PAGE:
Rasual Butler, 38, a former Philadelphia high school player of the year at Roman Catholic who became one of La Salle’s leading scorers before moving on to a 13-year career in the NBA, was killed early Wednesday, along with his wife, in a one-car accident in Studio City, Calif.
According to the Los Angeles Police Department, Mr. Butler lost control of his Range Rover and hit a parking meter and a wall in the 11200 block of Ventura Boulevard around 2:25 a.m. He and his wife, former American Idol finalist Leah LaBelle, 31, were pronounced dead at the scene.
The death of Mr. Butler, who played his final NBA season two years ago with the San Antonio Spurs, sent shock waves through the local and national basketball world.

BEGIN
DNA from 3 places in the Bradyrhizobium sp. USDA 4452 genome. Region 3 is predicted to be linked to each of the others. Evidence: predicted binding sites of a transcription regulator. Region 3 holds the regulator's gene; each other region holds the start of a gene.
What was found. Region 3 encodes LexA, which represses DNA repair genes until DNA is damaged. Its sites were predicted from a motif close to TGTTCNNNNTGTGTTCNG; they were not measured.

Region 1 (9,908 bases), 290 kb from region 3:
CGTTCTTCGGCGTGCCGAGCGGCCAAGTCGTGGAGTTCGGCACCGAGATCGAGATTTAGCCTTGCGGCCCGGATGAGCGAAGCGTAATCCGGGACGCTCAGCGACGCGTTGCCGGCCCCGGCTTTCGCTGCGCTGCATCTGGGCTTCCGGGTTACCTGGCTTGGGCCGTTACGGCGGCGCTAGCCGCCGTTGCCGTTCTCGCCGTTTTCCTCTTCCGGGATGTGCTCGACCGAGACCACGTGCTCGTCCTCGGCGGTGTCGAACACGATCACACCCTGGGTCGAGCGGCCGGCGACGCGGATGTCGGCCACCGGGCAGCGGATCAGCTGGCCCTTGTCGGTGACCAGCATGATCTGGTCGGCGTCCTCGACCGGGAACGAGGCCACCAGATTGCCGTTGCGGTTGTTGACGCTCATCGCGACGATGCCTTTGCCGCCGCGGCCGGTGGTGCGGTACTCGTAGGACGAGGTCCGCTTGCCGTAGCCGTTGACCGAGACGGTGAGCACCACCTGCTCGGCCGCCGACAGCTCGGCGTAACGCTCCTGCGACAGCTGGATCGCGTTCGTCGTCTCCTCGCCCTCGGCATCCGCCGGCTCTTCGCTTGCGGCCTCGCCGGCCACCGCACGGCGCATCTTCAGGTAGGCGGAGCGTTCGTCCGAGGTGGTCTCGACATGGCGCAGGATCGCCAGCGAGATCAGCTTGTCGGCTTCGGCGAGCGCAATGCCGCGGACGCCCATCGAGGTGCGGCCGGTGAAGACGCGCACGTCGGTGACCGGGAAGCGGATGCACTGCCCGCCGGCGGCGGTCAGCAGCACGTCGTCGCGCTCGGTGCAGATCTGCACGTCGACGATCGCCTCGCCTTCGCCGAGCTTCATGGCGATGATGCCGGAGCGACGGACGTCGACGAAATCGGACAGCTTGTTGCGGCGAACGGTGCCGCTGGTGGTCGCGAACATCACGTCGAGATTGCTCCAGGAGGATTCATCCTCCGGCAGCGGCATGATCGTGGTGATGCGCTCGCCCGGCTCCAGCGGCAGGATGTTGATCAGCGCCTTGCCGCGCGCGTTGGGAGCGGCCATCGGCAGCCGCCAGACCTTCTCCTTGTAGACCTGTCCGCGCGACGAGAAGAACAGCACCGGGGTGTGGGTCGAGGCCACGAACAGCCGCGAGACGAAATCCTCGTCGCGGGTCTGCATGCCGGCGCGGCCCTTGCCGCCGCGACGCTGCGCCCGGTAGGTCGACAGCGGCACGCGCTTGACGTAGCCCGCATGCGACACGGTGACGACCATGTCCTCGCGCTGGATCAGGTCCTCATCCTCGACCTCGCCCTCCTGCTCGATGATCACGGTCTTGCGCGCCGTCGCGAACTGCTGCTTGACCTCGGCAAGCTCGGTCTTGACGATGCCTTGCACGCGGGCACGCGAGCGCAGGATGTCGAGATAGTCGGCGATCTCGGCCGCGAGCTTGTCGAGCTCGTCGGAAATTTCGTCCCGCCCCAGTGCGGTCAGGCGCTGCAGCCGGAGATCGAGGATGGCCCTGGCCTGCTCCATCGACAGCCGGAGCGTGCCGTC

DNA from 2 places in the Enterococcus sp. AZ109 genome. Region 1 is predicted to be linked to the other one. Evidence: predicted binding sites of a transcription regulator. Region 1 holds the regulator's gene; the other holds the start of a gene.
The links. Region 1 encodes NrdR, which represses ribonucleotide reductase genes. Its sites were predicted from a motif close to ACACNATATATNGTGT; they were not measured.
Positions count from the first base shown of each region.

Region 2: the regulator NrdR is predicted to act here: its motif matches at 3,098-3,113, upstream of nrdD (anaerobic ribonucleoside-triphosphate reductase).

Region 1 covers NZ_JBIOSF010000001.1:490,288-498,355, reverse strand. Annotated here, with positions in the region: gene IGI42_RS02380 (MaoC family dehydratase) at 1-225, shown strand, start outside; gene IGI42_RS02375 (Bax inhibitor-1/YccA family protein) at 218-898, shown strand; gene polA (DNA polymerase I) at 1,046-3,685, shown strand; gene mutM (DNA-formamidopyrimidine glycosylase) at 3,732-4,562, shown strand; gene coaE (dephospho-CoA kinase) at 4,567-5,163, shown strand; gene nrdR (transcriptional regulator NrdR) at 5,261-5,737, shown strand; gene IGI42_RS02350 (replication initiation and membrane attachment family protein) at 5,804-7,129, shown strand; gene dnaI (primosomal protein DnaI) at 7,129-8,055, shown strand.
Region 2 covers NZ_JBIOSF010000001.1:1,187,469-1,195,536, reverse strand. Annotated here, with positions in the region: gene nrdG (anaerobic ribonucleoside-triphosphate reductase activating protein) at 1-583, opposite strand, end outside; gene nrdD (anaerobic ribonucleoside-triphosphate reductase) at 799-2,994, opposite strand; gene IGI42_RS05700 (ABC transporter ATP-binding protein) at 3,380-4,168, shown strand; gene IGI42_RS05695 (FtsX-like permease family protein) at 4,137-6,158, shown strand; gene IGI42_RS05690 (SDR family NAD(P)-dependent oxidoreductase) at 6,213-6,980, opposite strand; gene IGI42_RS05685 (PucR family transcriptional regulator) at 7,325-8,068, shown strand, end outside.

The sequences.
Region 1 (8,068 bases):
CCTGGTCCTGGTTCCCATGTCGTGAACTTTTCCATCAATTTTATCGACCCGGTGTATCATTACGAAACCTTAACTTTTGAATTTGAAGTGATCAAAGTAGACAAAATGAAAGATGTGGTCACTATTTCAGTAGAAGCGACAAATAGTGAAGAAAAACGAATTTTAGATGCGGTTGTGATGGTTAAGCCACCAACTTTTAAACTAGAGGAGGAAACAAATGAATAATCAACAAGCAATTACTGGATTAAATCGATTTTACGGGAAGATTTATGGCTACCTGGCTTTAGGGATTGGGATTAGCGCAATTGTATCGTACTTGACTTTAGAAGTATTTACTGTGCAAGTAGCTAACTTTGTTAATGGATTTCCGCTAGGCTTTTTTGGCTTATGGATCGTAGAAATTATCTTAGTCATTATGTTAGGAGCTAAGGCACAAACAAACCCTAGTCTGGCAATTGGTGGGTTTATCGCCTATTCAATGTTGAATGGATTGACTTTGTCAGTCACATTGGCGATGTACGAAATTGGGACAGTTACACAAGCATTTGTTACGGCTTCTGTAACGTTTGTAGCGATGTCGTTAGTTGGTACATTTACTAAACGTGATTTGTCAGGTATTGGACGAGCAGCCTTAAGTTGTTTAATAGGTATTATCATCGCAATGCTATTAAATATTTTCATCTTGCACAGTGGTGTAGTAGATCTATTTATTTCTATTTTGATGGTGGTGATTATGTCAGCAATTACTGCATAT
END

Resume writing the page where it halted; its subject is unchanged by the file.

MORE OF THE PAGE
His loss was felt deeply at La Salle, where he ranks fourth on the all-time career scoring list with 2,125 points and averaged 19.3 points per game while playing from 1998 through 2002. He was a two-time all-Big Five player and was inducted into the La Salle Hall of Athletics in 2008.
“This is a real tragedy to the La Salle community and to all who knew Rasual,” La Salle director of athletics Bill Bradshaw said in a statement. “He was a terrific basketball player, a great teammate, and a wonderful person. Our thoughts and prayers go out to the friends and families of Rasual and his wife, Leah.”
Former La Salle head coach Speedy Morris, who recruited Mr. Butler to the Explorers and coached him for three seasons, called him “a really good kid who got along with everybody.”